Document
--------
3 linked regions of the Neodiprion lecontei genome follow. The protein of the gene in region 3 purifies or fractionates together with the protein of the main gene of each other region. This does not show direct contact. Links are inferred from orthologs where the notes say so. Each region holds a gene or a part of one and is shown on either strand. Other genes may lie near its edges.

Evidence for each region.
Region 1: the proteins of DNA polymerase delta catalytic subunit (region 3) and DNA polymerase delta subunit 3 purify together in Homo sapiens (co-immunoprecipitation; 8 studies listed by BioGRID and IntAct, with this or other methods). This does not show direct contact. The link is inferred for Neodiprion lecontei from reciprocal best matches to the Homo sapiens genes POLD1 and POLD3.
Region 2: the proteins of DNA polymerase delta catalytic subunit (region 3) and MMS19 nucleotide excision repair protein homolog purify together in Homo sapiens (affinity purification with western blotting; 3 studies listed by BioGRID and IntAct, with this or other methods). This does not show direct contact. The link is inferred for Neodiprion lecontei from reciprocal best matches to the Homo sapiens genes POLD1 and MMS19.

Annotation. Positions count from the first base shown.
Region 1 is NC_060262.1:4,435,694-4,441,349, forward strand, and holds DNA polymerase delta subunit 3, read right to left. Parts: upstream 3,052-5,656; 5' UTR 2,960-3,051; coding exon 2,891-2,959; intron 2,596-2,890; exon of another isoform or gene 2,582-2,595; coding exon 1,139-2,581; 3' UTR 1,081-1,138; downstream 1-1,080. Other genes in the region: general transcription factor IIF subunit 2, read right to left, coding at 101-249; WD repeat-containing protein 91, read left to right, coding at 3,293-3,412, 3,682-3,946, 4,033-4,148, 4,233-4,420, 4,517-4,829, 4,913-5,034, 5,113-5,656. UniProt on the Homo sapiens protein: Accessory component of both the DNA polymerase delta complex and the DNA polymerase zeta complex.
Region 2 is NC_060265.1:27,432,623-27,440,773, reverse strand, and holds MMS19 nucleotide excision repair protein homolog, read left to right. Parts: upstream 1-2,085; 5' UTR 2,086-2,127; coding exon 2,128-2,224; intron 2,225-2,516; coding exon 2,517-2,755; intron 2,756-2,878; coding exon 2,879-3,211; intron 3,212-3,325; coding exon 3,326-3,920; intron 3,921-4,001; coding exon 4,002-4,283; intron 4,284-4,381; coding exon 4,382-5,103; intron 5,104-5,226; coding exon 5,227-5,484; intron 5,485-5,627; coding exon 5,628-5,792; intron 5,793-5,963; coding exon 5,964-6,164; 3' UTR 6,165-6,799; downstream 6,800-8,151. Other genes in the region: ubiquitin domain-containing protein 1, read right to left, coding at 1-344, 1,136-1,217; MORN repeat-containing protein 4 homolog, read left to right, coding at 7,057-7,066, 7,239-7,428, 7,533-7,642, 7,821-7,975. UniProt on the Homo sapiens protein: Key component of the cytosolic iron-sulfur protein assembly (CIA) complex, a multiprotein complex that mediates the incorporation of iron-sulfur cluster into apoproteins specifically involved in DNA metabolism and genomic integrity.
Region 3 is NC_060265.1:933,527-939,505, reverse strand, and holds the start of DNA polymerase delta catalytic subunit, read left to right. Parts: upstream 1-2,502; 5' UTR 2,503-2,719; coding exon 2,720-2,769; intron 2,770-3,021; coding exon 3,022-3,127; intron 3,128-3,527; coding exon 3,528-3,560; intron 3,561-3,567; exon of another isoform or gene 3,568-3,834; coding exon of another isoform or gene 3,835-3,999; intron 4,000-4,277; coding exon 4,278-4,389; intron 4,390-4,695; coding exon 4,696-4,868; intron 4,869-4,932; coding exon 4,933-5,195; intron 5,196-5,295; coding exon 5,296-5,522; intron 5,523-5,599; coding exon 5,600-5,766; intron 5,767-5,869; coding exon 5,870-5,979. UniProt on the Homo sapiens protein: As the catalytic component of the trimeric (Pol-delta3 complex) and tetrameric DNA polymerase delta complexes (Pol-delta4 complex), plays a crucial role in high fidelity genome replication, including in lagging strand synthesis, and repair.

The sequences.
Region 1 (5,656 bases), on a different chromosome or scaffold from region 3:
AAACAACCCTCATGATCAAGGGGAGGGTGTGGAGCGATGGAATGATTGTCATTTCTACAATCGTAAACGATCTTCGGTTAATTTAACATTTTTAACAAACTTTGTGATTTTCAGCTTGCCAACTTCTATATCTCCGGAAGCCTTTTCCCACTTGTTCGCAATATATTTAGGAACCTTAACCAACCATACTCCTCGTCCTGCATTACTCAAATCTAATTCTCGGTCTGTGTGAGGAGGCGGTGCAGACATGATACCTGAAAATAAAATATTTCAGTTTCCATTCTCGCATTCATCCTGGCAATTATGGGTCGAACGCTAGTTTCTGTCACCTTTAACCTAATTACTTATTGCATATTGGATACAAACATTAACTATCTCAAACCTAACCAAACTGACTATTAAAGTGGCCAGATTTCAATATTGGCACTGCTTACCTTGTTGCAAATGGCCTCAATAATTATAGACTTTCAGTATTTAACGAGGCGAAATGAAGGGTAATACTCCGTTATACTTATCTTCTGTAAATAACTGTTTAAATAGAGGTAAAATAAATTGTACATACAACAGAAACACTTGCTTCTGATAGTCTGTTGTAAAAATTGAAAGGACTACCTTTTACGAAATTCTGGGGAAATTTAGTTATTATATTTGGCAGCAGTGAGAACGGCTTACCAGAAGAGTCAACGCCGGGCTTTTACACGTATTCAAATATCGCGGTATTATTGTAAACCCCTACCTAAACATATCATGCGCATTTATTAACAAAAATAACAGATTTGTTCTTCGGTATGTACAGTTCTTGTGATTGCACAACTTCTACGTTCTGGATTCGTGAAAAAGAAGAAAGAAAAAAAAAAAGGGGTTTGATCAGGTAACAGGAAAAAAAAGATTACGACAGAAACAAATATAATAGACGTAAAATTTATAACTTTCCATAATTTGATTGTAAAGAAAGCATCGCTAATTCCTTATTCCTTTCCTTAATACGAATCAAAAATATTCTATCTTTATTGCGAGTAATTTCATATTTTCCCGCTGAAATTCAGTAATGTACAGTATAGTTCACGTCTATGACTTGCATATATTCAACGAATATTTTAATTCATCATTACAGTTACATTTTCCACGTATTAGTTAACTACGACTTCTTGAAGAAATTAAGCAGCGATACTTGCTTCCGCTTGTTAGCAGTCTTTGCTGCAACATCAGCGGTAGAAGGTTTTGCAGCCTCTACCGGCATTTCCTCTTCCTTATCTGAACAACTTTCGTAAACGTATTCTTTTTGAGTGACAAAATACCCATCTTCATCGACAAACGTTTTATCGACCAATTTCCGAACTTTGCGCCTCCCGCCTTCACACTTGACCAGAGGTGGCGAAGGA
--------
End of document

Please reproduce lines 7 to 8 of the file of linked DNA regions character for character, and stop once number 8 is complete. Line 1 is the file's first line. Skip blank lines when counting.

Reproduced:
Region 2 is NC_060265.1:27,432,623-27,440,773, reverse strand, and holds MMS19 nucleotide excision repair protein homolog, read left to right. Parts: upstream 1-2,085; 5' UTR 2,086-2,127; coding exon 2,128-2,224; intron 2,225-2,516; coding exon 2,517-2,755; intron 2,756-2,878; coding exon 2,879-3,211; intron 3,212-3,325; coding exon 3,326-3,920; intron 3,921-4,001; coding exon 4,002-4,283; intron 4,284-4,381; coding exon 4,382-5,103; intron 5,104-5,226; coding exon 5,227-5,484; intron 5,485-5,627; coding exon 5,628-5,792; intron 5,793-5,963; coding exon 5,964-6,164; 3' UTR 6,165-6,799; downstream 6,800-8,151. Other genes in the region: ubiquitin domain-containing protein 1, read right to left, coding at 1-344, 1,136-1,217; MORN repeat-containing protein 4 homolog, read left to right, coding at 7,057-7,066, 7,239-7,428, 7,533-7,642, 7,821-7,975. UniProt on the Homo sapiens protein: Key component of the cytosolic iron-sulfur protein assembly (CIA) complex, a multiprotein complex that mediates the incorporation of iron-sulfur cluster into apoproteins specifically involved in DNA metabolism and genomic integrity.
Region 3 is NC_060265.1:933,527-939,505, reverse strand, and holds the start of DNA polymerase delta catalytic subunit, read left to right. Parts: upstream 1-2,502; 5' UTR 2,503-2,719; coding exon 2,720-2,769; intron 2,770-3,021; coding exon 3,022-3,127; intron 3,128-3,527; coding exon 3,528-3,560; intron 3,561-3,567; exon of another isoform or gene 3,568-3,834; coding exon of another isoform or gene 3,835-3,999; intron 4,000-4,277; coding exon 4,278-4,389; intron 4,390-4,695; coding exon 4,696-4,868; intron 4,869-4,932; coding exon 4,933-5,195; intron 5,196-5,295; coding exon 5,296-5,522; intron 5,523-5,599; coding exon 5,600-5,766; intron 5,767-5,869; coding exon 5,870-5,979. UniProt on the Homo sapiens protein: As the catalytic component of the trimeric (Pol-delta3 complex) and tetrameric DNA polymerase delta complexes (Pol-delta4 complex), plays a crucial role in high fidelity genome replication, including in lagging strand synthesis, and repair.